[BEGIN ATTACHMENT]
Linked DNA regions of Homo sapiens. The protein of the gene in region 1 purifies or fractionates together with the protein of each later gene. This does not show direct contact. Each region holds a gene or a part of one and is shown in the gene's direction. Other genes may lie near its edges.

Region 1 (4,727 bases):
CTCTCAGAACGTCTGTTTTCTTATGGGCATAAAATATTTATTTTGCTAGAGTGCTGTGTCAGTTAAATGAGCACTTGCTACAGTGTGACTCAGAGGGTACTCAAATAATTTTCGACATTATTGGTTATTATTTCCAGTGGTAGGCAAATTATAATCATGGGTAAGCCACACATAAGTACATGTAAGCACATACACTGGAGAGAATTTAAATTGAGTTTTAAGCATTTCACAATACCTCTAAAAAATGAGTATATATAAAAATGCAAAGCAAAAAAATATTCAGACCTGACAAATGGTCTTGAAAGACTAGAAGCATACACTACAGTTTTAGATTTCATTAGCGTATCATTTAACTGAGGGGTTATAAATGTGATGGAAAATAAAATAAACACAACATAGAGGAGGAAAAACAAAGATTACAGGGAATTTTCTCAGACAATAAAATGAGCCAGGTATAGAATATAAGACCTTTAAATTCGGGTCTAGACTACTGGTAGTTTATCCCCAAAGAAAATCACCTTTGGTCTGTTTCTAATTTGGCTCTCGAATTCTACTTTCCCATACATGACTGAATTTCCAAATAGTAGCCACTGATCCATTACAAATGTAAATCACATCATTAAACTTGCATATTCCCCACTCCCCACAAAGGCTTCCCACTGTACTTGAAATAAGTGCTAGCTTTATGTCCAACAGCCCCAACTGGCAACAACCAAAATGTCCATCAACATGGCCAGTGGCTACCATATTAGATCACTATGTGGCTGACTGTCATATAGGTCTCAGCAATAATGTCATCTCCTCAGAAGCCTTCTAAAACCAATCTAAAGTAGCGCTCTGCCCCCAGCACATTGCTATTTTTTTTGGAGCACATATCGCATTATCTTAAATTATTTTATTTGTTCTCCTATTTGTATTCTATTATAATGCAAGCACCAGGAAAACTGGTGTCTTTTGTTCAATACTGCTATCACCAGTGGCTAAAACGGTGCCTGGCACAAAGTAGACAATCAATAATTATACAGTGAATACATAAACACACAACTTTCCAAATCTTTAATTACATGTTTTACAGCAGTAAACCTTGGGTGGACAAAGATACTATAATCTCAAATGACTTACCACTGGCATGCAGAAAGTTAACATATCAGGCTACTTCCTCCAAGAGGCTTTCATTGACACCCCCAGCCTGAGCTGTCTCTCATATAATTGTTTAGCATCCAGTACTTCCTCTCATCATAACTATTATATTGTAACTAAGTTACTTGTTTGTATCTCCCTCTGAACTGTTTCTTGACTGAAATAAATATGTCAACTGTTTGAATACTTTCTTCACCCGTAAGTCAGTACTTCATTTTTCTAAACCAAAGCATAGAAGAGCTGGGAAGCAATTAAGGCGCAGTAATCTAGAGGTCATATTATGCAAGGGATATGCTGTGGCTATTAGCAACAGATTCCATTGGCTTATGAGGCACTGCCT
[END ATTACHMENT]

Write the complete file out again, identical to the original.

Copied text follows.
Linked DNA regions of Homo sapiens. The protein of the gene in region 1 purifies or fractionates together with the protein of each later gene. This does not show direct contact. Each region holds a gene or a part of one and is shown in the gene's direction. Other genes may lie near its edges.

Region 1 (4,727 bases):
CTCTCAGAACGTCTGTTTTCTTATGGGCATAAAATATTTATTTTGCTAGAGTGCTGTGTCAGTTAAATGAGCACTTGCTACAGTGTGACTCAGAGGGTACTCAAATAATTTTCGACATTATTGGTTATTATTTCCAGTGGTAGGCAAATTATAATCATGGGTAAGCCACACATAAGTACATGTAAGCACATACACTGGAGAGAATTTAAATTGAGTTTTAAGCATTTCACAATACCTCTAAAAAATGAGTATATATAAAAATGCAAAGCAAAAAAATATTCAGACCTGACAAATGGTCTTGAAAGACTAGAAGCATACACTACAGTTTTAGATTTCATTAGCGTATCATTTAACTGAGGGGTTATAAATGTGATGGAAAATAAAATAAACACAACATAGAGGAGGAAAAACAAAGATTACAGGGAATTTTCTCAGACAATAAAATGAGCCAGGTATAGAATATAAGACCTTTAAATTCGGGTCTAGACTACTGGTAGTTTATCCCCAAAGAAAATCACCTTTGGTCTGTTTCTAATTTGGCTCTCGAATTCTACTTTCCCATACATGACTGAATTTCCAAATAGTAGCCACTGATCCATTACAAATGTAAATCACATCATTAAACTTGCATATTCCCCACTCCCCACAAAGGCTTCCCACTGTACTTGAAATAAGTGCTAGCTTTATGTCCAACAGCCCCAACTGGCAACAACCAAAATGTCCATCAACATGGCCAGTGGCTACCATATTAGATCACTATGTGGCTGACTGTCATATAGGTCTCAGCAATAATGTCATCTCCTCAGAAGCCTTCTAAAACCAATCTAAAGTAGCGCTCTGCCCCCAGCACATTGCTATTTTTTTTGGAGCACATATCGCATTATCTTAAATTATTTTATTTGTTCTCCTATTTGTATTCTATTATAATGCAAGCACCAGGAAAACTGGTGTCTTTTGTTCAATACTGCTATCACCAGTGGCTAAAACGGTGCCTGGCACAAAGTAGACAATCAATAATTATACAGTGAATACATAAACACACAACTTTCCAAATCTTTAATTACATGTTTTACAGCAGTAAACCTTGGGTGGACAAAGATACTATAATCTCAAATGACTTACCACTGGCATGCAGAAAGTTAACATATCAGGCTACTTCCTCCAAGAGGCTTTCATTGACACCCCCAGCCTGAGCTGTCTCTCATATAATTGTTTAGCATCCAGTACTTCCTCTCATCATAACTATTATATTGTAACTAAGTTACTTGTTTGTATCTCCCTCTGAACTGTTTCTTGACTGAAATAAATATGTCAACTGTTTGAATACTTTCTTCACCCGTAAGTCAGTACTTCATTTTTCTAAACCAAAGCATAGAAGAGCTGGGAAGCAATTAAGGCGCAGTAATCTAGAGGTCATATTATGCAAGGGATATGCTGTGGCTATTAGCAACAGATTCCATTGGCTTATGAGGCACTGCCT